Martin Luther King Jr., Malcolm X, and the Civil Rights Struggle of the 1950s and 1960s. A Brief History with Documents written by David Howard-Pitney is a great history book that gives us an entry into two important American thinkers and a tumultuous part of American history. This 207-pages book was published by Bedford/St. Martin’s in Boston, New York on February 20, 2004. David Howard-Pitney worked at the Martin Luther King, Jr. Papers Project at Stanford University in 1986, and that made him a specialist on American civil religion and African-American leaders ' thought and rhetoric (208). Another publication of Howard-Pitney is The African-American Jeremiad: Appeals for Justice in America.
Sample Body Paragraph 1 Focusing our mind on a simple task can inspire us. Malcolm X is a figure who illustrates this idea. He dedicated himself to educating himself and learning how to read in prison. He spent countless hours of undistracted study, carefully copying words from the dictionary to improve his vocabulary and handwriting.
“X” allowed me to look through the eyes of a young Malcolm X in the early 1900’s. I got to experience the events that shaped Malcolm X into the icon that we know him as today. It illustrates his struggles and his conquers. His journey from a young man lost in the world of drugs and hustling to someone who would become one of the most influential people in history is inspirational. You won’t put down this riveting page turner until you have read every single page.
a. Explain the process by which the author improved his reading and writing abilities. The process by which the author improved his reading and writing abilities begins when he is in prison. At first, he studied in prison under the teaching of Mr. Elijah Muhammad, and he wrote letters to people, whom he knows in the outside world. After these letters were sent, he found out that it was difficult for him to express his feelings because of the lack of vocabulary.
Malcolm X once said, “Be peaceful, be courteous, obey the law, respect everyone; but if someone puts his hand on you, send him to the cemetery”. In the preceding quote, Malcolm X is explaining his threatening proposal of black nationalism. During the 1960s Malcolm X believed that African Americans were not being treated properly and that they must unite and take up arms if they fail to get what they want. Essentially, they were being politically oppressed. Despite the fact the fifteenth amendment was in place at the time, blacks in America were faced with political barriers when attempting to vote.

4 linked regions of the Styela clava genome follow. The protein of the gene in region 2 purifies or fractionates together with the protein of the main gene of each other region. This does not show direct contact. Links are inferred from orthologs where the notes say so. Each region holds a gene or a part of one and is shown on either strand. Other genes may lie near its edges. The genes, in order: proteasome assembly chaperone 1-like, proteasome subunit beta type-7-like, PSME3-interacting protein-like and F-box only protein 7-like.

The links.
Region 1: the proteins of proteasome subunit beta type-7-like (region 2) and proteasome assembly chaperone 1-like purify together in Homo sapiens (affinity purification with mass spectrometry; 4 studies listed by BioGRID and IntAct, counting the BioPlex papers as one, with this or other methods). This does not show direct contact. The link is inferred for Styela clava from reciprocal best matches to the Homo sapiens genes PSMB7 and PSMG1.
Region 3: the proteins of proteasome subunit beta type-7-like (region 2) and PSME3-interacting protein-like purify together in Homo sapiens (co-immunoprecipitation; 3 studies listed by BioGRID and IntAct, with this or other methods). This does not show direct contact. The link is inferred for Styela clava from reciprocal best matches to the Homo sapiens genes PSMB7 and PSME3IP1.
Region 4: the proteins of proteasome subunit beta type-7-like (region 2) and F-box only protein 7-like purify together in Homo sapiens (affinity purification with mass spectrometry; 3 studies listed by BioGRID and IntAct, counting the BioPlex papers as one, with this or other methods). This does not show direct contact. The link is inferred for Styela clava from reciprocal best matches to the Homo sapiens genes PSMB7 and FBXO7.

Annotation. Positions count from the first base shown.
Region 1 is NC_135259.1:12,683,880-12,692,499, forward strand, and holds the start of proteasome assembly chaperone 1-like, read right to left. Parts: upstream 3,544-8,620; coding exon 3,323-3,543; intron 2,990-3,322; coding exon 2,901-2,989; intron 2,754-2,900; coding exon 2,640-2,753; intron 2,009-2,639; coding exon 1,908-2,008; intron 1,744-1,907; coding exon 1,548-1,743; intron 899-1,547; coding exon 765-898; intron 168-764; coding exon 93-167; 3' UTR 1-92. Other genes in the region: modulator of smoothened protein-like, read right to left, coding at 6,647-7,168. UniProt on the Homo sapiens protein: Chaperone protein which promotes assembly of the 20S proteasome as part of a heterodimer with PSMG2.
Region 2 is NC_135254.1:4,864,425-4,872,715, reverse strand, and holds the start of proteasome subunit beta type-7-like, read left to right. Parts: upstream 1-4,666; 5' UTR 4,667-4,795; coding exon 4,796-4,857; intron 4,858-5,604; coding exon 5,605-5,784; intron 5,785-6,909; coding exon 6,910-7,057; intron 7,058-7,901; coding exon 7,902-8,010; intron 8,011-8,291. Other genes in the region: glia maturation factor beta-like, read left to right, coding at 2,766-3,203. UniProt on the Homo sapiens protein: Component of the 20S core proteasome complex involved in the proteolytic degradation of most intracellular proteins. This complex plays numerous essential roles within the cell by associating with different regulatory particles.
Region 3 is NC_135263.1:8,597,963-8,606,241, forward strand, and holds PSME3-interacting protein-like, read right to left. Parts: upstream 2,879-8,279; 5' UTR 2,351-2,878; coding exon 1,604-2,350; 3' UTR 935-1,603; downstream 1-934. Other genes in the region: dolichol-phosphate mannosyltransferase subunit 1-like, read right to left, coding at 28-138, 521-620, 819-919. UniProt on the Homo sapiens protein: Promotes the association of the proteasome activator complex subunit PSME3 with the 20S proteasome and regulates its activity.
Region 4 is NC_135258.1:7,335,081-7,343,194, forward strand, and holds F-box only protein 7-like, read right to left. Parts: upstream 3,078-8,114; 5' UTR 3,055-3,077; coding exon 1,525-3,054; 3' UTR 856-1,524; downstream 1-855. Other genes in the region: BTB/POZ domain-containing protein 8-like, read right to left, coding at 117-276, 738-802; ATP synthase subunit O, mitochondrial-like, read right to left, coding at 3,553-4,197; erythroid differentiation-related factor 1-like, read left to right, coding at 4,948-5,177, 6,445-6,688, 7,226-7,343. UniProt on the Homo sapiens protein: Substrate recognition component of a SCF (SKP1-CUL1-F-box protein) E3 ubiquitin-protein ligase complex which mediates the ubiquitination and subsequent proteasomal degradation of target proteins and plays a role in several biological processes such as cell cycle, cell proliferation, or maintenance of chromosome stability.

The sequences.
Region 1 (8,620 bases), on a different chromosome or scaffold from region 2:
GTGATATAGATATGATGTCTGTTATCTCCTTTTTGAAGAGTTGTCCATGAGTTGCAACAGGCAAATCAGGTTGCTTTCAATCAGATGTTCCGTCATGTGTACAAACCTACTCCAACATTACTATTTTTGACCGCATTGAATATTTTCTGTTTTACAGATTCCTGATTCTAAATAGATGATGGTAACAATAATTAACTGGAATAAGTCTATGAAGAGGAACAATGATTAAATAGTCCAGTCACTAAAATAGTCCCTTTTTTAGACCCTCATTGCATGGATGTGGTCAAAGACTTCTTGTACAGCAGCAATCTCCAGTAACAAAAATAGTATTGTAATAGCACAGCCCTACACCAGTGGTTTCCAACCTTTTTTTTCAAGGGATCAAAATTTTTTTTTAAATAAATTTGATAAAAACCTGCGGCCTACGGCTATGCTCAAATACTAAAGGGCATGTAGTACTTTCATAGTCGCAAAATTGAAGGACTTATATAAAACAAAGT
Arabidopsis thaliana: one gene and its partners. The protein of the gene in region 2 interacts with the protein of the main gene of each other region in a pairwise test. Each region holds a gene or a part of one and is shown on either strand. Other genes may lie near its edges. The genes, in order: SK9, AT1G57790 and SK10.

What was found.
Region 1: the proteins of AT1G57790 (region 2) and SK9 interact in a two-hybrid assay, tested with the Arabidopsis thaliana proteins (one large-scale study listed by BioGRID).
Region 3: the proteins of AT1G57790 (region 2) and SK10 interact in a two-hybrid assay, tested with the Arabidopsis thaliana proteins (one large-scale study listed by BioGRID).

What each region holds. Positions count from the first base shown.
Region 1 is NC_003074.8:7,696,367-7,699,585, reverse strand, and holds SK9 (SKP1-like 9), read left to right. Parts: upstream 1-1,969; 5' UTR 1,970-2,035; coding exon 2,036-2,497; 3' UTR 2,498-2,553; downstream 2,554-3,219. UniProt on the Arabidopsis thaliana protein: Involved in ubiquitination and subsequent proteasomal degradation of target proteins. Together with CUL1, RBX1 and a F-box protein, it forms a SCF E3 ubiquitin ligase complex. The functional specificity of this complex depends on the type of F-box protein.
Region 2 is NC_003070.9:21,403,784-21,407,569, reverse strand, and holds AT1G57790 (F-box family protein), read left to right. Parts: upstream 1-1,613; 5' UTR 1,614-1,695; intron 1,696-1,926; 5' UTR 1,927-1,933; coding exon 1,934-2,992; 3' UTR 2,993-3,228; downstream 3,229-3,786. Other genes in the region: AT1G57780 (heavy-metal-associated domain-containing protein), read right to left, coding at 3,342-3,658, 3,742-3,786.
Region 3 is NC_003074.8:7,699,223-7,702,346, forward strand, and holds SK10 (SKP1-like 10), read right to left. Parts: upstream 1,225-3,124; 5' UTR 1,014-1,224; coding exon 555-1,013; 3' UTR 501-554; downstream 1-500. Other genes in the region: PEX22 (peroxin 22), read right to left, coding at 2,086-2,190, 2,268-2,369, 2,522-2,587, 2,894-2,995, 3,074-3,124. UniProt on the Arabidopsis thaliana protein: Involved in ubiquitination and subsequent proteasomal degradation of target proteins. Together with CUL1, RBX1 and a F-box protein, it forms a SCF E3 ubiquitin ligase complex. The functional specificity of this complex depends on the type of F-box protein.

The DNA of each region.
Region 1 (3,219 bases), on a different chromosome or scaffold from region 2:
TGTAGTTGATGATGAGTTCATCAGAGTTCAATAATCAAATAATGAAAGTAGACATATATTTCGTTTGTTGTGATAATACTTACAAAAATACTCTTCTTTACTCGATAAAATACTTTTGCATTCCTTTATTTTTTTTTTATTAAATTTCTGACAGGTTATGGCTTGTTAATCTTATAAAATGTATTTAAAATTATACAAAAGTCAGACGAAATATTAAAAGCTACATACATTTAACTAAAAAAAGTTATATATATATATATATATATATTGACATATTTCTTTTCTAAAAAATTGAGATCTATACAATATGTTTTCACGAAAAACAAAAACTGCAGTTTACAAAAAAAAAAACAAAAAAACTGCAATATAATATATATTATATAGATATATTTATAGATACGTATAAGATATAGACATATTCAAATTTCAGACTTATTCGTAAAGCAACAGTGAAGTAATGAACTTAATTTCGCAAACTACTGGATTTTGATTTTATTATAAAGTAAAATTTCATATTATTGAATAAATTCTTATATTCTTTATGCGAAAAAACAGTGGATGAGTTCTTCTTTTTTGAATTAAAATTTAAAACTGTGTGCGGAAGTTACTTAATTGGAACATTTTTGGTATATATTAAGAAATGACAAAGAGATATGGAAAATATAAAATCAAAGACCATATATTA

X’s figurative and denotative language constructs an emotional opening of his essay, depicting a diligent man outgrowing his illiteracy. Malcolm X uses several figurative dictions to characterize an enthusiastic tone from a knowledge pursuer. During his time in prison, X recalls his intellectual inmates are “walking encyclopedias” and are even “celebrities” (para. 15). Though ironic, the metaphor comparing inmates and celebrities not only conveys X’s distinct perspective towards knowledge but also illustrates his admiration for education. This enthusiasm reflects his perseverance of learning as well.
Malcolm X was a preacher of the religion Islam. In his teenage years, Malcolm was in prison. After prison, he changed his life and began preaching Islam. There was jealousy over how popular Malcolm X was becoming with followers of the Nation of Islam. Malcolm soon left the Nation of Islam and became an advocate for the overthrow of oppressive laws.
Malcolm X “You can’t separate peace from freedom, because nobody can be at peace unless he has his freedom.” These words came from the mouth of Malcolm X, but who was he? Some people call him deranged, others call him too radical. But truthfully, Malcolm X was one of the most influential African Americans in history.
David Remnick wrote, “A poll showed that eighty- four percent of African- Americans between the ages of fifteen and twenty- four saw Malcolm as ‘A hero for black Americans today.’ The video for public enemy “Shut ‘ Em Down” put Malcolm’s face on the dollar bill. A vivid, but secondary figure in his own lifetime, Malcolm X had achieved the status of an icon”(Remnick). Malcolm X was loved by the black community and though to be a hero among African Americans during the 1960’s so the people honored him in the movie “Public Enemy”. Malcolm X achieved his status within the community by advocating black pride and trying to end black suppression.
This leads to his ideas of separation over integration. He felt that integration would still give white people power over black people (which relates back to his beliefs of economic independence). He felt that integration didn’t make up for the kidnapping, rapes, and enslavement of millions of black people for hundreds of years. He thought that as long as white people and black people lived together, white people would have the power while black people would always beg for housing, food, and money. In his lifetime, he’d never seen a situation where someone black wasn’t begging for the “table scraps” off of a white person’s table.